Wednesday, 14 June 2017

New Holland Agriculture, part of the CNH Industrial Group, has decided to take a firmer hand in their South African business through opening a direct branch which will be based in Centurion, Tshwane. The reason was summed up by Federico Bellotto, business director of New Holland South Africa: “We are number one in Africa and the Middle East – we’re not number one here. I think we deserve to be number one here. We have the product offering, we have the service, we have the heritage, the credibility, the history.”

While there is acute interest in South African navels, particularly from the Far East, some exporters warn against pushing prices to artificial levels that cannot be maintained. In areas unaffected by navel splitting, like Mpumalanga and Limpopo, exporters tell FreshPlaza that their phones have been ringing off the hook for the past couple of weeks, as importers from the Far East look for alternatives to Eastern Cape navels. Exporters from the Western Cape, where navel damage is estimated at around 17 to 20% of the crop, similarly report that the Far East “is screaming for navels

German Chancellor Angela Merkel has underscored the importance of combating poverty in Africa as a way to stem the mass migrant flow to Europe. Merkel has made ties with Africa the focus of Germany's G20 presidency. Reducing poverty and conflict in Africa were the main topics raised by German Chancellor Angela Merkel on Monday as she met with African leaders ahead of next month's Group of 20 (G20) summit.The leaders of the African Union from Guinea, Egypt, Ivory Coast, Mali, Ghana, Tunisia, Rwanda and other nations met in Berlin to discuss a so-called "compact with Africa." The initiative seeks to team up African nations which have committed to economic reforms with private investors who would then bring jobs and businesses.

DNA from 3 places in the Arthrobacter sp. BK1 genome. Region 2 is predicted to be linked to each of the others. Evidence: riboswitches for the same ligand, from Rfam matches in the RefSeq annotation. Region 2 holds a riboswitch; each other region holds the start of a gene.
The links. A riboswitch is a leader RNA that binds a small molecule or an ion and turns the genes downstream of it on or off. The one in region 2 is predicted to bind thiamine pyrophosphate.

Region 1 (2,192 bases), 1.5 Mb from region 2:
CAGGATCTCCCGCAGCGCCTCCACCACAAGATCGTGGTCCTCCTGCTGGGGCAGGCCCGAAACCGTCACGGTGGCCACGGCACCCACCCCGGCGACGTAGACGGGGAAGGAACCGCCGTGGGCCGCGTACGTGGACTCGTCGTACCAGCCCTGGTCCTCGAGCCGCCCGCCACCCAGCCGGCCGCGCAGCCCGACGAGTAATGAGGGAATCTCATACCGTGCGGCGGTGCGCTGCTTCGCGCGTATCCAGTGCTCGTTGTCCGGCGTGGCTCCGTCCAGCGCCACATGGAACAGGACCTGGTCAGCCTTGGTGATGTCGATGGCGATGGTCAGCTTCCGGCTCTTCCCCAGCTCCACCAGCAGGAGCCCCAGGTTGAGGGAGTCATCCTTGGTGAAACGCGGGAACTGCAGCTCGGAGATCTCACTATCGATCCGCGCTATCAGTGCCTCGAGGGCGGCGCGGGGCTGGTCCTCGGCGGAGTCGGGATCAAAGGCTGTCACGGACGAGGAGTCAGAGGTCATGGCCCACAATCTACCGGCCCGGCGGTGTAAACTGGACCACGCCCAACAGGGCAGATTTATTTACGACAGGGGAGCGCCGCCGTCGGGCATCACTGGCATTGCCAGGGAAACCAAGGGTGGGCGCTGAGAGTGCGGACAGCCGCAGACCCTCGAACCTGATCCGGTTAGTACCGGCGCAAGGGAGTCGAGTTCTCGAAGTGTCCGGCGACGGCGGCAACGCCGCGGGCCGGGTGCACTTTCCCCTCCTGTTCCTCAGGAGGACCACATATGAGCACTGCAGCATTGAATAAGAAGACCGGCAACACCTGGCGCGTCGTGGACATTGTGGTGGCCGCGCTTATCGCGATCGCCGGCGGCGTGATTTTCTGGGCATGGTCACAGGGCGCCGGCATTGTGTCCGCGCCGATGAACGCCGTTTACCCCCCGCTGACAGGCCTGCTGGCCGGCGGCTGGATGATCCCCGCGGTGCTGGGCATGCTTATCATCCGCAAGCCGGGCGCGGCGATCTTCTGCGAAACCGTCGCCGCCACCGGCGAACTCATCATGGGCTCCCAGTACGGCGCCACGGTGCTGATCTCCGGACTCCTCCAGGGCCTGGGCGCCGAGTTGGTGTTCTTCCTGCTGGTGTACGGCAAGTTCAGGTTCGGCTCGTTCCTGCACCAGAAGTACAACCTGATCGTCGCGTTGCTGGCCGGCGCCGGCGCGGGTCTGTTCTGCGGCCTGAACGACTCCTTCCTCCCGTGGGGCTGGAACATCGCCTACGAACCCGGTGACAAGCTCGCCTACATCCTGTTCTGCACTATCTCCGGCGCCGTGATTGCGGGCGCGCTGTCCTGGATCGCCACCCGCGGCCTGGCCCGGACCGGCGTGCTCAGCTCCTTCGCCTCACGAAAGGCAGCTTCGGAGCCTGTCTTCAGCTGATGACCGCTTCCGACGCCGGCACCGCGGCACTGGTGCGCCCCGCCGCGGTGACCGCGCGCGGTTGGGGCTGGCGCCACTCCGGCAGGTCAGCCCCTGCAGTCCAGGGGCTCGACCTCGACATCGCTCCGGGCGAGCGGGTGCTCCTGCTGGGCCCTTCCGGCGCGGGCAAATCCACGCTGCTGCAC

The Gambia government has launched a US$11.4 million project, funded by the European Union, to improve food security and reduce stunting growth among children in North Bank, Lower River, Central River and Upper River regions. The 30-month project, to be jointly implemented by the Food and Agricultural Organisation (FAO), World Food Programme (WFP) and the United Nations Children’s Fund (UNICEF), was launched at Kairaba Beach Hotel on Thursday. It would be implemented in close partnership with the Department of Agriculture (and its specialised units), the National Nutrition Agency, the Ministry of Health, the National Disaster Management Agency, the Gambia Red Cross Society, Farmer Based Organisations, and the Women’s Health, Productivity and the Environment NGO (BAFROW).

South Africa's strategy of pursuing a “developmental trade” policy, in which trade agreements with other countries and regions specifically promote growth, employment and the industrial upgrade of the country, are undermined by unequal global trade rules, markets and power which favours industrial countries. However, South Africa's “developmental trade” policy is often torpedoed by self-destructive compromises to trading partners, wrong strategies and corrupt behaviour by leaders. South Africa's export growth for the past two decades has been at least 11% slower than its peers, India, Brazil and China. Most of South Africa's exports remain raw materials.